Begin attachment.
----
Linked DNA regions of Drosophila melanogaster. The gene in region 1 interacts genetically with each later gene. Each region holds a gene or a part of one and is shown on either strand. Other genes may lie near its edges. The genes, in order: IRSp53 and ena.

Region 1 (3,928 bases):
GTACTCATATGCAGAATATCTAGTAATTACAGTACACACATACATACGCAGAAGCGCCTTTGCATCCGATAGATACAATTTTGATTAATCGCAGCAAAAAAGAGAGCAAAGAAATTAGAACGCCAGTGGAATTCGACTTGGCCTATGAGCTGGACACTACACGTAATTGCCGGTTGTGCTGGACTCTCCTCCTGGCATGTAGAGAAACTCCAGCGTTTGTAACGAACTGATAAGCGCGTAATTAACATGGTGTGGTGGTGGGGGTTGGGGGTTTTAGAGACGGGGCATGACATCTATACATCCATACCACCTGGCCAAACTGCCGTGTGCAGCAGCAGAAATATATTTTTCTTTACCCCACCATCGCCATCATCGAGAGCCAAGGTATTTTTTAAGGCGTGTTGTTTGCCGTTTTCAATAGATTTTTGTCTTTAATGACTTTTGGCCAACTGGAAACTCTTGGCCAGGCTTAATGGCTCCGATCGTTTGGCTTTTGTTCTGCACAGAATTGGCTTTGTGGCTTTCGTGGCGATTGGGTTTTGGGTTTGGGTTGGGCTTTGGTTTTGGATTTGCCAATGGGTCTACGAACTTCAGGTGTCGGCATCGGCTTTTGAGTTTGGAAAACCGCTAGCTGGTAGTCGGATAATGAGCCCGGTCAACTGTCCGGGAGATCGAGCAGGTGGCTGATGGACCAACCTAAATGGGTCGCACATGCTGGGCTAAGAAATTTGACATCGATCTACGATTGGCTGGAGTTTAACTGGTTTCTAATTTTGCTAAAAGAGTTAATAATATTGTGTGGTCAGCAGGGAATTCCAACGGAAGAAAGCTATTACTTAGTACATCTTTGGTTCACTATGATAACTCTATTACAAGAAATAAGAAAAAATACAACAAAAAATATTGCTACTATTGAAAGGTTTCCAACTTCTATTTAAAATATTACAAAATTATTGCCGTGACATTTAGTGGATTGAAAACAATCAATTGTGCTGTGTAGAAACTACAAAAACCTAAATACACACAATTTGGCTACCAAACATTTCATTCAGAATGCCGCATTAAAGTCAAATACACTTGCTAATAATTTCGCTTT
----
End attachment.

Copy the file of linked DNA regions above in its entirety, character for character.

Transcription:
Linked DNA regions of Drosophila melanogaster. The gene in region 1 interacts genetically with each later gene. Each region holds a gene or a part of one and is shown on either strand. Other genes may lie near its edges. The genes, in order: IRSp53 and ena.

Region 1 (3,928 bases):
GTACTCATATGCAGAATATCTAGTAATTACAGTACACACATACATACGCAGAAGCGCCTTTGCATCCGATAGATACAATTTTGATTAATCGCAGCAAAAAAGAGAGCAAAGAAATTAGAACGCCAGTGGAATTCGACTTGGCCTATGAGCTGGACACTACACGTAATTGCCGGTTGTGCTGGACTCTCCTCCTGGCATGTAGAGAAACTCCAGCGTTTGTAACGAACTGATAAGCGCGTAATTAACATGGTGTGGTGGTGGGGGTTGGGGGTTTTAGAGACGGGGCATGACATCTATACATCCATACCACCTGGCCAAACTGCCGTGTGCAGCAGCAGAAATATATTTTTCTTTACCCCACCATCGCCATCATCGAGAGCCAAGGTATTTTTTAAGGCGTGTTGTTTGCCGTTTTCAATAGATTTTTGTCTTTAATGACTTTTGGCCAACTGGAAACTCTTGGCCAGGCTTAATGGCTCCGATCGTTTGGCTTTTGTTCTGCACAGAATTGGCTTTGTGGCTTTCGTGGCGATTGGGTTTTGGGTTTGGGTTGGGCTTTGGTTTTGGATTTGCCAATGGGTCTACGAACTTCAGGTGTCGGCATCGGCTTTTGAGTTTGGAAAACCGCTAGCTGGTAGTCGGATAATGAGCCCGGTCAACTGTCCGGGAGATCGAGCAGGTGGCTGATGGACCAACCTAAATGGGTCGCACATGCTGGGCTAAGAAATTTGACATCGATCTACGATTGGCTGGAGTTTAACTGGTTTCTAATTTTGCTAAAAGAGTTAATAATATTGTGTGGTCAGCAGGGAATTCCAACGGAAGAAAGCTATTACTTAGTACATCTTTGGTTCACTATGATAACTCTATTACAAGAAATAAGAAAAAATACAACAAAAAATATTGCTACTATTGAAAGGTTTCCAACTTCTATTTAAAATATTACAAAATTATTGCCGTGACATTTAGTGGATTGAAAACAATCAATTGTGCTGTGTAGAAACTACAAAAACCTAAATACACACAATTTGGCTACCAAACATTTCATTCAGAATGCCGCATTAAAGTCAAATACACTTGCTAATAATTTCGCTTT